The Other Guantanamo

On the small, remote island of Diego Garcia, in the Indian Ocean halfway between Africa and Indonesia, the United States has one of the most secretive military bases in the world. From its position almost 10,000 miles closer to the Persian Gulf than the east coast of the United States, this huge U.S. air and naval base has been a major, if little known, launch pad for the wars in Iraq and Afghanistan. In the past year, the Bush administration has made improvements that point toward its use in a possible attack on Iran. The administration recently admitted what it had long denied and what journalists, human rights investigators, and others had long suspected: The island has also been part of the CIA’s secret “rendition” program for captured terrorist suspects.

While few know about the base on Diego Garcia – it has long been off-limits to all non-military personnel — even fewer know how it came into being. To create the base, the United States, with the help of Great Britain, exiled all the indigenous people of Diego Garcia and the surrounding Chagos Archipelago. Between 1968 and 1973, U.S. and U.K. officials forcibly removed around 2,000 people, called Chagossians, 1,200 miles away to islands in the western Indian Ocean. Left on the docks of Mauritius and the Seychelles with no resettlement assistance, the Chagossians, whose ancestry in Chagos dated to the 18th century, have grown deeply impoverished in exile.

Diego Garcia has become another Guantánamo in more ways than one: The product of years of deception and lies, a far more secretive detention facility than the Cuban prison, the cause of immense suffering and pain for an entire people, Diego Garcia has become mark of shame for the United States that must be repaired.

Creating a Base, Expelling a People

The Chagossians’ ancestors first settled the previously uninhabited Chagos Archipelago in the late 18th century when their ancestors were brought from Africa and India as enslaved and indentured laborers to build and work on coconut plantations run by Franco-Mauritians. Over nearly two centuries, this diverse group developed into a distinct, emancipated society and a people known initially as the Ilois – the Islanders. While far from luxurious, their life by the mid-20th century was secure, generally free of want, and featured universal employment and numerous social benefits, including regular if small salaries, land, free housing, education, pensions, burial services, and basic health care in islands described by many as “idyllic.”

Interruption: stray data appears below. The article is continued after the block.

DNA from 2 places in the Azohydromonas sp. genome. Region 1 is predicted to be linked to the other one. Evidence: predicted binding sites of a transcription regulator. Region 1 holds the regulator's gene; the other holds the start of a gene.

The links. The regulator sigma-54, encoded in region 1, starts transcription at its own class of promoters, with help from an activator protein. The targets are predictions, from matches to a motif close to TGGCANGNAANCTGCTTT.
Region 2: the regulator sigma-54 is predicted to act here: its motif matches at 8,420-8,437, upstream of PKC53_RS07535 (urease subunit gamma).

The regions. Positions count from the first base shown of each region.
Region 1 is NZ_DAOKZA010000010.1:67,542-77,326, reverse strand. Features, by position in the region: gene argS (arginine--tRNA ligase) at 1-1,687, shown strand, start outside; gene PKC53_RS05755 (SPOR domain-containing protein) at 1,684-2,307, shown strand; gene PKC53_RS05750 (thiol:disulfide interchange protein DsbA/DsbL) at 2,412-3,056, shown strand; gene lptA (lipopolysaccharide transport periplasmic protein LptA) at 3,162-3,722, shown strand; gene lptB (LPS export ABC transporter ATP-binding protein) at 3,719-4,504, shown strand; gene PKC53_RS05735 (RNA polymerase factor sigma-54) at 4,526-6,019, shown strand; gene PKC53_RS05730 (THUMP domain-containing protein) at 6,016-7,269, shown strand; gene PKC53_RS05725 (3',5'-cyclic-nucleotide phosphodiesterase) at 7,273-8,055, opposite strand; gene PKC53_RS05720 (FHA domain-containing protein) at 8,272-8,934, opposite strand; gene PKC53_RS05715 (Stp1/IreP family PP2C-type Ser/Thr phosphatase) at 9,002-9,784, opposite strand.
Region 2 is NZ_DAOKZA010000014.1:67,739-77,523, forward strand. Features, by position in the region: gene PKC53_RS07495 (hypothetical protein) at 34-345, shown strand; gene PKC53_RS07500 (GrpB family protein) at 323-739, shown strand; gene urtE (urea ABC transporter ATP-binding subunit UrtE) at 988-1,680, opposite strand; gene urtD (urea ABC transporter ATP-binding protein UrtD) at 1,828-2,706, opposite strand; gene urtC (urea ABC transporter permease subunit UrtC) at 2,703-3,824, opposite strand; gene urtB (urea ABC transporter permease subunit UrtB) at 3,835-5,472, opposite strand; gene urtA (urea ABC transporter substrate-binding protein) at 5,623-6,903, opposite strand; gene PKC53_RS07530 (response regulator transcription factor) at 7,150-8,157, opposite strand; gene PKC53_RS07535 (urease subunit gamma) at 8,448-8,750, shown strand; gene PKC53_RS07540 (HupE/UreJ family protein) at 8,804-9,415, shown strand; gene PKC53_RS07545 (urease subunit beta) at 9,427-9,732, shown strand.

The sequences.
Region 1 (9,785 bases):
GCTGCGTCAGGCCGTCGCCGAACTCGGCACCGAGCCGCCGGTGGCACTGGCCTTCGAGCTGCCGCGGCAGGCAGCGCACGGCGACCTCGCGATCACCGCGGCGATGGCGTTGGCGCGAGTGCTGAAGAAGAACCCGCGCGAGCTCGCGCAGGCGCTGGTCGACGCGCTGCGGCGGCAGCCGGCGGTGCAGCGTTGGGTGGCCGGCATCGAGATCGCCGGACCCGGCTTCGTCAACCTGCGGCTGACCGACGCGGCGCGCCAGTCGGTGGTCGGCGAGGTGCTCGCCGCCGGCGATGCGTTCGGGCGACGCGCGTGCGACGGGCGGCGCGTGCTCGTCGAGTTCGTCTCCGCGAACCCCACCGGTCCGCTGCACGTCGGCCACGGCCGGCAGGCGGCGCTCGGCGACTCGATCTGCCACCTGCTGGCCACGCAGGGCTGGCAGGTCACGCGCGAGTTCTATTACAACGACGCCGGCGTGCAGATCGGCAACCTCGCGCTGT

That is until the late 1950s, when U.S. military officials identified Diego Garcia as a perfect location for a base. In many ways, the original idea for Diego Garcia presaged the “lily pad” basing strategy of today: Facing a wave of decolonization, national security officials worried about rising local opposition to overseas U.S. bases and the threat of eviction posed by local governments. At the same time, officials increasingly wanted to introduce U.S. military forces into the Indian Ocean as a way to exert control over the Middle East and surrounding areas of the decolonizing world. Their solution was what the U.S. Navy called the “Strategic Island Concept,” a plan to identify small strategically located islands with small local populations that the United States or its western allies could acquire as future base sites and that would be insulated from any local threats. Quickly Diego Garcia emerged as a prime target for acquisition given its relative proximity to potential conflict zones from the Persian Gulf to southern Africa and southern Asia, space for harboring an armada of ships and an airstrip, and a small, little known population whose removal would generate little attention.

In 1960, the U.S. Navy began secret conversations with the British Government about Diego Garcia. Over the next several years, U.S. officials secured British agreement to turn the island into a military colony, called the British Indian Ocean Territory, and, as classified documents show, to provide “exclusive control” of Diego Garcia “without local inhabitants.”